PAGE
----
Measure Would Create Statewide Needle Exchange Programs

Jun 25, 2019
Originally published on June 24, 2019 2:30 pm

Opioid use is on the rise in Illinois. In response, the General Assembly adopted a plan to create a statewide needle exchange.

The measure calls for a  new community-based needle exchange programs, which the Illinois Department of Public Health would have to sanction.

Dan Rabbitt, a health policy analyst for the  Heartland Alliance, said one of the entities to advocate for the legislation, said, “The research is in: These programs are effective, they reduce the spread of blood borne illness; they reduce the likelihood of a fatal overdose or any overdose. And the people who participate in these programs are more likely to enter treatment.” 

A small number of needle exchanges had already been created through a University of Illinois research program established in the 1990s, he said.

State Representative Deb Conroy, a Villa Park Democrat, said one of the reasons the legislation is necessary is to combat communicable disease such as AIDS and hepatitis C. But education is a required component, too.

“You could make the argument that we're losing an entire generation to this to this epidemic. And by expanding this program, it gives us another opportunity to have a touch, or a human correspondence with somebody who is struggling from addiction, and it makes it five times more likely that that person will go into recovery.”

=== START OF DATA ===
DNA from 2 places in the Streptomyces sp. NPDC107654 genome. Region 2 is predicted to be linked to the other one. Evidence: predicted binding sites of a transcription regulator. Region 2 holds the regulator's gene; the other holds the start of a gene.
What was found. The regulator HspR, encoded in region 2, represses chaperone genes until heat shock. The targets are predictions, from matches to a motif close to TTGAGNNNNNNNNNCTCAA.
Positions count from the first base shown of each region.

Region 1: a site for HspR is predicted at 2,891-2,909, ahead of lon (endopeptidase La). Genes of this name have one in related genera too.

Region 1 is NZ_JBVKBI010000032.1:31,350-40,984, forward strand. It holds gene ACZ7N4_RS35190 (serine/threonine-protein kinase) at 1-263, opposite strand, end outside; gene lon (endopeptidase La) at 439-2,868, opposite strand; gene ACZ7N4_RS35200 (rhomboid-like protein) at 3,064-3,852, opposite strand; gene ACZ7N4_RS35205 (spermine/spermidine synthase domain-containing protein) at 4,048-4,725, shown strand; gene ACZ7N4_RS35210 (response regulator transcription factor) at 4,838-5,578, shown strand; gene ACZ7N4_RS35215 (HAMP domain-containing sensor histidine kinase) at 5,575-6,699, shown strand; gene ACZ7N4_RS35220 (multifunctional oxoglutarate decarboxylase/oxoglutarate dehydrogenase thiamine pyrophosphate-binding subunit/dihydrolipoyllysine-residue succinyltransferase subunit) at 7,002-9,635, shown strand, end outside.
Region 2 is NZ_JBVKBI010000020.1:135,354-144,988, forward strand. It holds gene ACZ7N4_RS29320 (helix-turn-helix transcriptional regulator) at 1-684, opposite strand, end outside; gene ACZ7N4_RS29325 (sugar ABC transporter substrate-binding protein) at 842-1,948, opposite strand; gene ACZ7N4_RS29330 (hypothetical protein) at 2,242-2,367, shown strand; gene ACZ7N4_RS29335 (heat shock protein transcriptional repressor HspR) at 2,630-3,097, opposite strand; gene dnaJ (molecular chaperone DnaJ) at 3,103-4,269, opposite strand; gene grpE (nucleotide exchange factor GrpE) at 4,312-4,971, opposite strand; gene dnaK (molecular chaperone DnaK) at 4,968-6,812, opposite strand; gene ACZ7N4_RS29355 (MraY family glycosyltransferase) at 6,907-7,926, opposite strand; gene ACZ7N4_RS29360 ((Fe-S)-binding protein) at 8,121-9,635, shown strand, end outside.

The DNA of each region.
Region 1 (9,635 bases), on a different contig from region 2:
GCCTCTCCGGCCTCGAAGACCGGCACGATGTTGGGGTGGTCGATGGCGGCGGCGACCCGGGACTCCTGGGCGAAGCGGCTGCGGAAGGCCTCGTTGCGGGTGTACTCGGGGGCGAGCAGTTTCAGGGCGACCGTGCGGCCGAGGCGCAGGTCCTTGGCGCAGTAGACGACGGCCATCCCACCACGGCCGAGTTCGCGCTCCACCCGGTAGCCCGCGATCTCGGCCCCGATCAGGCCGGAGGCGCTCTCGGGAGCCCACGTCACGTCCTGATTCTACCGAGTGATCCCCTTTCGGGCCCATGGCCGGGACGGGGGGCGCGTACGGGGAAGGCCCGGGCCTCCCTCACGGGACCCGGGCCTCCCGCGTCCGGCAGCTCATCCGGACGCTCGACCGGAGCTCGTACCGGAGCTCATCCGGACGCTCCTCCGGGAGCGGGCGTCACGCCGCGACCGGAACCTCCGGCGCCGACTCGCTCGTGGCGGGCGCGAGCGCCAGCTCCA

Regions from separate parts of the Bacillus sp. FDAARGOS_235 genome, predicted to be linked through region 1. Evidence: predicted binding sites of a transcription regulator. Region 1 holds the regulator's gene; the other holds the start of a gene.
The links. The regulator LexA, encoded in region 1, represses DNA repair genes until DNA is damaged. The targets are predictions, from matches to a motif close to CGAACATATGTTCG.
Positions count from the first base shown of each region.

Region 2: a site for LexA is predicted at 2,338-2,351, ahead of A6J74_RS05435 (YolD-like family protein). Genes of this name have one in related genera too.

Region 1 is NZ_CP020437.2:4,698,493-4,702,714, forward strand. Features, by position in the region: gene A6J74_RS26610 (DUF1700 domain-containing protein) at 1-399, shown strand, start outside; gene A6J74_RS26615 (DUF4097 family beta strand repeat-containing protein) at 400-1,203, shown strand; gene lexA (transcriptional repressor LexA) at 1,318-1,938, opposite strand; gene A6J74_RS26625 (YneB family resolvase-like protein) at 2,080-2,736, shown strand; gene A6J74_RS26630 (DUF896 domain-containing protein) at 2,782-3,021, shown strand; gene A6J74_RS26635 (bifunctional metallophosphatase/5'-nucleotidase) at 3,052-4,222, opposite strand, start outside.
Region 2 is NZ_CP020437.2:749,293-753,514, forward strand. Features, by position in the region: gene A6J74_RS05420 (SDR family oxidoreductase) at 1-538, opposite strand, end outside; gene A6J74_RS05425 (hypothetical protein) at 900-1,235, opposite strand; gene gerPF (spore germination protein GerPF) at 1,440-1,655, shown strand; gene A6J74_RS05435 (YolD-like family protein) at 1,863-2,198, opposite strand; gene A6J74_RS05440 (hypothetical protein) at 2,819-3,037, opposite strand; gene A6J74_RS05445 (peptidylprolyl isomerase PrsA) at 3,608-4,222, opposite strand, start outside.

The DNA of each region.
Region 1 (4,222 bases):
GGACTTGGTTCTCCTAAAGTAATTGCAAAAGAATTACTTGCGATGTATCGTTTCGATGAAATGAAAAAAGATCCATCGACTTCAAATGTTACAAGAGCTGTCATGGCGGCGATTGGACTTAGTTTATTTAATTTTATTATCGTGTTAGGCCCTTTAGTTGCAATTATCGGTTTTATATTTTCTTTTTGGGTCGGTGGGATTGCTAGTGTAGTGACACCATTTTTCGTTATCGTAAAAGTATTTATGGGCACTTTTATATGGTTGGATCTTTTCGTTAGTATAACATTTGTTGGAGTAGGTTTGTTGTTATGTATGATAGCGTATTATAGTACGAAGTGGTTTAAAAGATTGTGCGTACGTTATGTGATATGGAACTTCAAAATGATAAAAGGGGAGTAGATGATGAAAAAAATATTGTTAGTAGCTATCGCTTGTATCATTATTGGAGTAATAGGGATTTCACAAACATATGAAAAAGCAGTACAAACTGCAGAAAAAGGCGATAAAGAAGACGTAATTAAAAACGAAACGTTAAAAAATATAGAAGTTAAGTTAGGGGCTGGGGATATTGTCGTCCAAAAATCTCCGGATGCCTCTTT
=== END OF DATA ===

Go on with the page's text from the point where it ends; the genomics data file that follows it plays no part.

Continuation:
Dr. Eric Lyon agrees. He is also with the Heartland Alliance

“Perhaps the most important piece of this is putting down a barrier that will allow people to come into care, at whatever pace they're ready,’’ he said,

He   says once that contact is made with intravenous opioid users and their peers, they can be trained to use naloxone, a drug that reverses the effects of an overdose. And it would provide a safe way to get rid of the needles.

“I think with the fact that opening up access and opening up the possibility of people touching on to a needle exchange program, gets them in front of someone who may be able to help in other ways. It is going to be beneficial to people who use drugs in the state, and who are therefore at risk of potentially dying of overdose.

As the start of the year,  Rabbitt said, 21 states had adopted needle exchange programs.

Conroy said the effort to pass the legislation was bipartisan but she believes more more attention is going to be paid to the opioid crisis with a new gubernatorial administration in place.

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